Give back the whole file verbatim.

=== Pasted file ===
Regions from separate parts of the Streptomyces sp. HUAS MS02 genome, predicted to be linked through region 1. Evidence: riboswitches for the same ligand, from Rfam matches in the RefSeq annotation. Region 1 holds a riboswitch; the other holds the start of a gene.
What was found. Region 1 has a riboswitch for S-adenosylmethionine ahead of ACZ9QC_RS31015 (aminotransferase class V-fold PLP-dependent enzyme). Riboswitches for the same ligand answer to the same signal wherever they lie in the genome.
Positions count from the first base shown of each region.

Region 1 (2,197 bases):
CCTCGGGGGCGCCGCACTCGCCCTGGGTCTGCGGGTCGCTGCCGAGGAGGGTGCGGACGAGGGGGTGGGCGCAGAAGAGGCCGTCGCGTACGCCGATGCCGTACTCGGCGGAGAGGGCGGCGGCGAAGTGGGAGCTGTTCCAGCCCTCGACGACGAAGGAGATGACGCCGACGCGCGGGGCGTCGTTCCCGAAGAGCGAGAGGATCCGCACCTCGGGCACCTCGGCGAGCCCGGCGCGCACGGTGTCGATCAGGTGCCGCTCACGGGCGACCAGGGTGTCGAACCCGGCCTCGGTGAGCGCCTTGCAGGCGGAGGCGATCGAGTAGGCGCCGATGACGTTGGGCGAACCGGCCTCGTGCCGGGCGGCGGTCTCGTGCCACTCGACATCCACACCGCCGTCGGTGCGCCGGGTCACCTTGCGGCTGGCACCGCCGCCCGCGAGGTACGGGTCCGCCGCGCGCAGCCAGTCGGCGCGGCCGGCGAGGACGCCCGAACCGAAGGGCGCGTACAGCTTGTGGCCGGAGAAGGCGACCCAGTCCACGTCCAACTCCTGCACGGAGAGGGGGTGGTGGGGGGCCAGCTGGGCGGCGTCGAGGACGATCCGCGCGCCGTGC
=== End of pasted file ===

Regions from separate parts of the Streptomyces sp. HUAS MS02 genome, predicted to be linked through region 1. Evidence: riboswitches for the same ligand, from Rfam matches in the RefSeq annotation. Region 1 holds a riboswitch; the other holds the start of a gene.
What was found. Region 1 has a riboswitch for S-adenosylmethionine ahead of ACZ9QC_RS31015 (aminotransferase class V-fold PLP-dependent enzyme). Riboswitches for the same ligand answer to the same signal wherever they lie in the genome.
Positions count from the first base shown of each region.

Region 1 (2,197 bases):
CCTCGGGGGCGCCGCACTCGCCCTGGGTCTGCGGGTCGCTGCCGAGGAGGGTGCGGACGAGGGGGTGGGCGCAGAAGAGGCCGTCGCGTACGCCGATGCCGTACTCGGCGGAGAGGGCGGCGGCGAAGTGGGAGCTGTTCCAGCCCTCGACGACGAAGGAGATGACGCCGACGCGCGGGGCGTCGTTCCCGAAGAGCGAGAGGATCCGCACCTCGGGCACCTCGGCGAGCCCGGCGCGCACGGTGTCGATCAGGTGCCGCTCACGGGCGACCAGGGTGTCGAACCCGGCCTCGGTGAGCGCCTTGCAGGCGGAGGCGATCGAGTAGGCGCCGATGACGTTGGGCGAACCGGCCTCGTGCCGGGCGGCGGTCTCGTGCCACTCGACATCCACACCGCCGTCGGTGCGCCGGGTCACCTTGCGGCTGGCACCGCCGCCCGCGAGGTACGGGTCCGCCGCGCGCAGCCAGTCGGCGCGGCCGGCGAGGACGCCCGAACCGAAGGGCGCGTACAGCTTGTGGCCGGAGAAGGCGACCCAGTCCACGTCCAACTCCTGCACGGAGAGGGGGTGGTGGGGGGCCAGCTGGGCGGCGTCGAGGACGATCCGCGCGCCGTGC